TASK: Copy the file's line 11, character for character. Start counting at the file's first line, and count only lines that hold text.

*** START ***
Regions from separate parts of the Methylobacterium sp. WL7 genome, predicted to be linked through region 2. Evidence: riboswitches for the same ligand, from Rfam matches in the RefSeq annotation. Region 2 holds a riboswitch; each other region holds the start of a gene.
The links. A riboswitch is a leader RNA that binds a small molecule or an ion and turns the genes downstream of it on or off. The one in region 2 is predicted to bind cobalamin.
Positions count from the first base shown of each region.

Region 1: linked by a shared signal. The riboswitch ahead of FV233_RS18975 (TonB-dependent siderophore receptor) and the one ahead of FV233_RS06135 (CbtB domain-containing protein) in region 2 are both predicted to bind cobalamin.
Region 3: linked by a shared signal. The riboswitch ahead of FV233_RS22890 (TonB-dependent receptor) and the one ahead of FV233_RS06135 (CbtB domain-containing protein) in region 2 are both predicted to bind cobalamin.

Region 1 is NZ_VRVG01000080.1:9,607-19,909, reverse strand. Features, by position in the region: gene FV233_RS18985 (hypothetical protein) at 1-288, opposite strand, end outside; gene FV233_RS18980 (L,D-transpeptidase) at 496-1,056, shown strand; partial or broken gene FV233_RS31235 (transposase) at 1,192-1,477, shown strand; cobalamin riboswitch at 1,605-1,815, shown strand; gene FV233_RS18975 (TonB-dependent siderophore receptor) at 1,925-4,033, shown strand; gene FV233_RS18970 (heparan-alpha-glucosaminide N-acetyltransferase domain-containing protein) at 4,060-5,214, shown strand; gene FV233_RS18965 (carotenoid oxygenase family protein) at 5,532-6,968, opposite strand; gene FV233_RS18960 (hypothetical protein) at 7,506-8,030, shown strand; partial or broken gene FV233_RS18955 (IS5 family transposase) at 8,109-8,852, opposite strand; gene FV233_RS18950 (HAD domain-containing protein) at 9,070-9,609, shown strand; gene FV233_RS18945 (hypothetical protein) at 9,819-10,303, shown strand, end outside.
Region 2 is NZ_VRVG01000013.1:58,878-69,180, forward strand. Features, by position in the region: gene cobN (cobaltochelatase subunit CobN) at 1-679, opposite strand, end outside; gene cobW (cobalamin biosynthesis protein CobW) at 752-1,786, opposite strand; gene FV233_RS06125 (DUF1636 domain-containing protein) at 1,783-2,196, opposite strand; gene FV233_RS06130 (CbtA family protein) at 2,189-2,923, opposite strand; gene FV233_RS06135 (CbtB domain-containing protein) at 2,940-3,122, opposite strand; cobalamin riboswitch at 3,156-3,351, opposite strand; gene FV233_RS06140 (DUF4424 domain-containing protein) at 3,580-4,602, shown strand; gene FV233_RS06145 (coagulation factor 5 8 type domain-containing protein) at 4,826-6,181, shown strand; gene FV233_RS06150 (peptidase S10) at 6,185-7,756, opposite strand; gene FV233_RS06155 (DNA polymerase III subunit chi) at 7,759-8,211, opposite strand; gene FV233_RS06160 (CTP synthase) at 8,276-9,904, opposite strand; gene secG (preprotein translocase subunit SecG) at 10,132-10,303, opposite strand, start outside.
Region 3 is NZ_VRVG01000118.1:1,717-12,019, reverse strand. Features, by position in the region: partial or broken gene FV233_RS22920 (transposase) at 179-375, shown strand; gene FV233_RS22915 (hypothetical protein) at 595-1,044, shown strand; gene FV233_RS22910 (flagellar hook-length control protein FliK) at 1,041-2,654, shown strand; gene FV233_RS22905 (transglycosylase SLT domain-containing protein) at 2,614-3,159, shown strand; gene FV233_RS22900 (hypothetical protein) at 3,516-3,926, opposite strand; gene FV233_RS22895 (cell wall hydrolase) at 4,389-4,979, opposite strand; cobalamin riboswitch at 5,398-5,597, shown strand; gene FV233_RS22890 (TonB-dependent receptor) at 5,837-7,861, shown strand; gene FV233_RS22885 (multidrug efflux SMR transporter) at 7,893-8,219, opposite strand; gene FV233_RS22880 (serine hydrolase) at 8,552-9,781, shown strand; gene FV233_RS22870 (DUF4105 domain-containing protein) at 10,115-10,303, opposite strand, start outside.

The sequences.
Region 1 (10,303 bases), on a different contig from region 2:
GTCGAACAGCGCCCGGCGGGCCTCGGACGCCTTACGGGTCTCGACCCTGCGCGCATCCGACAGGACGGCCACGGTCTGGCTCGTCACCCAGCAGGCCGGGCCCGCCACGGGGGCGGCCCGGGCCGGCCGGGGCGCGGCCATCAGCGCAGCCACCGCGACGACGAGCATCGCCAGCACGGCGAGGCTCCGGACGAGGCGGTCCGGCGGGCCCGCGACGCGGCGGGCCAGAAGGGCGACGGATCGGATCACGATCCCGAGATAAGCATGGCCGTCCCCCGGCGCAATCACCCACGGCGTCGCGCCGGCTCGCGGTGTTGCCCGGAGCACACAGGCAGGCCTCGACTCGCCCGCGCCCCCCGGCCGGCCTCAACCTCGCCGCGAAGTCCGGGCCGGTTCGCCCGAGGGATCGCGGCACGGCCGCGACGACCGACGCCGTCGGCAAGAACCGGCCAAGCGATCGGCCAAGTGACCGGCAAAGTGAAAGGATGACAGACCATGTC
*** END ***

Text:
GTCGAACAGCGCCCGGCGGGCCTCGGACGCCTTACGGGTCTCGACCCTGCGCGCATCCGACAGGACGGCCACGGTCTGGCTCGTCACCCAGCAGGCCGGGCCCGCCACGGGGGCGGCCCGGGCCGGCCGGGGCGCGGCCATCAGCGCAGCCACCGCGACGACGAGCATCGCCAGCACGGCGAGGCTCCGGACGAGGCGGTCCGGCGGGCCCGCGACGCGGCGGGCCAGAAGGGCGACGGATCGGATCACGATCCCGAGATAAGCATGGCCGTCCCCCGGCGCAATCACCCACGGCGTCGCGCCGGCTCGCGGTGTTGCCCGGAGCACACAGGCAGGCCTCGACTCGCCCGCGCCCCCCGGCCGGCCTCAACCTCGCCGCGAAGTCCGGGCCGGTTCGCCCGAGGGATCGCGGCACGGCCGCGACGACCGACGCCGTCGGCAAGAACCGGCCAAGCGATCGGCCAAGTGACCGGCAAAGTGAAAGGATGACAGACCATGTC